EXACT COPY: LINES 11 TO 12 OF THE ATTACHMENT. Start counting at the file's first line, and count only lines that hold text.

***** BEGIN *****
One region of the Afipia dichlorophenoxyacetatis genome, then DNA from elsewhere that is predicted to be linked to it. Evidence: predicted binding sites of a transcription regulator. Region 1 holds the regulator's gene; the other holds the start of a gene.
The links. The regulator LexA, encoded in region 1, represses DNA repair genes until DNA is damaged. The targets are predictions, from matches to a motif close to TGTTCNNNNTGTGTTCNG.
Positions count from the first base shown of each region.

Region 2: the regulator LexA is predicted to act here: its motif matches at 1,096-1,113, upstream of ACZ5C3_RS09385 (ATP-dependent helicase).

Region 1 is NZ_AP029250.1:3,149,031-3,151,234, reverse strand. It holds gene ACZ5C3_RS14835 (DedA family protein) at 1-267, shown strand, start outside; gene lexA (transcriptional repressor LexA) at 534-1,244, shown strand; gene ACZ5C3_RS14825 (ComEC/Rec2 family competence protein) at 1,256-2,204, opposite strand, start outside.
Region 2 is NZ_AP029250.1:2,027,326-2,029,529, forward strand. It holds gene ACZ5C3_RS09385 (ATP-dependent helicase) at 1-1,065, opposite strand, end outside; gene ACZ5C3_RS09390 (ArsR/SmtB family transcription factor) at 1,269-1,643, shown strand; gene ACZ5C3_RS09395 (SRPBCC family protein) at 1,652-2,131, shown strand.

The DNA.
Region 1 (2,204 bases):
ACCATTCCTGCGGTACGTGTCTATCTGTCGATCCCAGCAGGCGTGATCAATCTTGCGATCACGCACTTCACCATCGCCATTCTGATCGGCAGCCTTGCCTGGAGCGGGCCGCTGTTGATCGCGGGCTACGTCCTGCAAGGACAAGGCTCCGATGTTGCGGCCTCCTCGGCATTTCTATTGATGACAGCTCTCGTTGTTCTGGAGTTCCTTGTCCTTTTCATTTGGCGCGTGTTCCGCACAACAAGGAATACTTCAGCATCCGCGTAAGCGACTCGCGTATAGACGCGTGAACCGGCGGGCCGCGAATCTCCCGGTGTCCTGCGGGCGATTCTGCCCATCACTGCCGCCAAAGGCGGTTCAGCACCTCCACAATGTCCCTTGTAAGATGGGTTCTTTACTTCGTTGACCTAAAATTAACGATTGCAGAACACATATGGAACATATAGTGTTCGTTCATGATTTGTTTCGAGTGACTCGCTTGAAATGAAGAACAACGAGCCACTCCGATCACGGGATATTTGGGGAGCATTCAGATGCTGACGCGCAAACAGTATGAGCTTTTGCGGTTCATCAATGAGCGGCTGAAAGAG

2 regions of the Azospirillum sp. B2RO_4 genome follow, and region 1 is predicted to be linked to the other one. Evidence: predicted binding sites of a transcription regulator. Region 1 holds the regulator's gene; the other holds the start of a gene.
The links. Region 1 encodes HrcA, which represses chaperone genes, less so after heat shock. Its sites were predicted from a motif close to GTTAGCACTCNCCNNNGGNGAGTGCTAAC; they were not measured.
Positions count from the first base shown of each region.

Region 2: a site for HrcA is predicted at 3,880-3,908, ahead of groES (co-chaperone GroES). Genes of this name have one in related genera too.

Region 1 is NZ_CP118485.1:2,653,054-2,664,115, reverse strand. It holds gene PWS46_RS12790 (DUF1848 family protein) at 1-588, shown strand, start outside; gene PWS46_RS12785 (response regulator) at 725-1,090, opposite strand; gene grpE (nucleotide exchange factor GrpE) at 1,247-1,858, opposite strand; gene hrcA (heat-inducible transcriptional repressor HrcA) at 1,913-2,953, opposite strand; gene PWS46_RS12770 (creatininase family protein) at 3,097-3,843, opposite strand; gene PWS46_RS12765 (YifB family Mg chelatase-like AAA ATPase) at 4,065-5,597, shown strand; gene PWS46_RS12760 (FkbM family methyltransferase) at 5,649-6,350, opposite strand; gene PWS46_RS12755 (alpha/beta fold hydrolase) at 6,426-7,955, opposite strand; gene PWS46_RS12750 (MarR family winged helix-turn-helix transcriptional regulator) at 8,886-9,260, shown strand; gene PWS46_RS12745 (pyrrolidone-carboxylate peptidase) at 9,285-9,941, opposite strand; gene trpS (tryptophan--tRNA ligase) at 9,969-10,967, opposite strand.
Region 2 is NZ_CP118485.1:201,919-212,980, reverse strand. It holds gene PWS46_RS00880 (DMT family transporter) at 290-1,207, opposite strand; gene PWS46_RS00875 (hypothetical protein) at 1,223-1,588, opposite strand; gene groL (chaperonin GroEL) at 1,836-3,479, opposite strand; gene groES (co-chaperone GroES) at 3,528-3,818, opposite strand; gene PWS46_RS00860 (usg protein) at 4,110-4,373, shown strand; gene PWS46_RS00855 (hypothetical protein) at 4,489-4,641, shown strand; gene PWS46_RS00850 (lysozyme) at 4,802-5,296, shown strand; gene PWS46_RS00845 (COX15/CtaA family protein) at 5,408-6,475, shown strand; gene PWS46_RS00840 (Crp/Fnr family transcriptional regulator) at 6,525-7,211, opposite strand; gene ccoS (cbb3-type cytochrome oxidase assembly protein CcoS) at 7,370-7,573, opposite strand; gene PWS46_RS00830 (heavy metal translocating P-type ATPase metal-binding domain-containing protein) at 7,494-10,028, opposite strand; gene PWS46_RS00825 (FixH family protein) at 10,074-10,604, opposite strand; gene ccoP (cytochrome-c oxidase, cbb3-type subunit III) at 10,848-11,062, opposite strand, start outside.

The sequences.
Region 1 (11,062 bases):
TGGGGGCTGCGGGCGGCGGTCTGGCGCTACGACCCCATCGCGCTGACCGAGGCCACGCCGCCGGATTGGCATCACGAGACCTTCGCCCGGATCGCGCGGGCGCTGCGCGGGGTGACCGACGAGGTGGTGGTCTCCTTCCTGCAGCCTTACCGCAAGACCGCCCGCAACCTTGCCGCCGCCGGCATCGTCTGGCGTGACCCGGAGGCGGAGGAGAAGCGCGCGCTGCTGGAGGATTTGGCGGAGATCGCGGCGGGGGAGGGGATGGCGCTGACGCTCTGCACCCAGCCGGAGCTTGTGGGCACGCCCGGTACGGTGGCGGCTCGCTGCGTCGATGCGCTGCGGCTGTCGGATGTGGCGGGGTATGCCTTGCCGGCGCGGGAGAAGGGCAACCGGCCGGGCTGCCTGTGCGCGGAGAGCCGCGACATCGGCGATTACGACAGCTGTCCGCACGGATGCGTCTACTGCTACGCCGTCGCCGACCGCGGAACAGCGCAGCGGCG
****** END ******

The links. Region 1 encodes HrcA, which represses chaperone genes, less so after heat shock. Its sites were predicted from a motif close to GTTAGCACTCNCCNNNGGNGAGTGCTAAC; they were not measured.
Positions count from the first base shown of each region.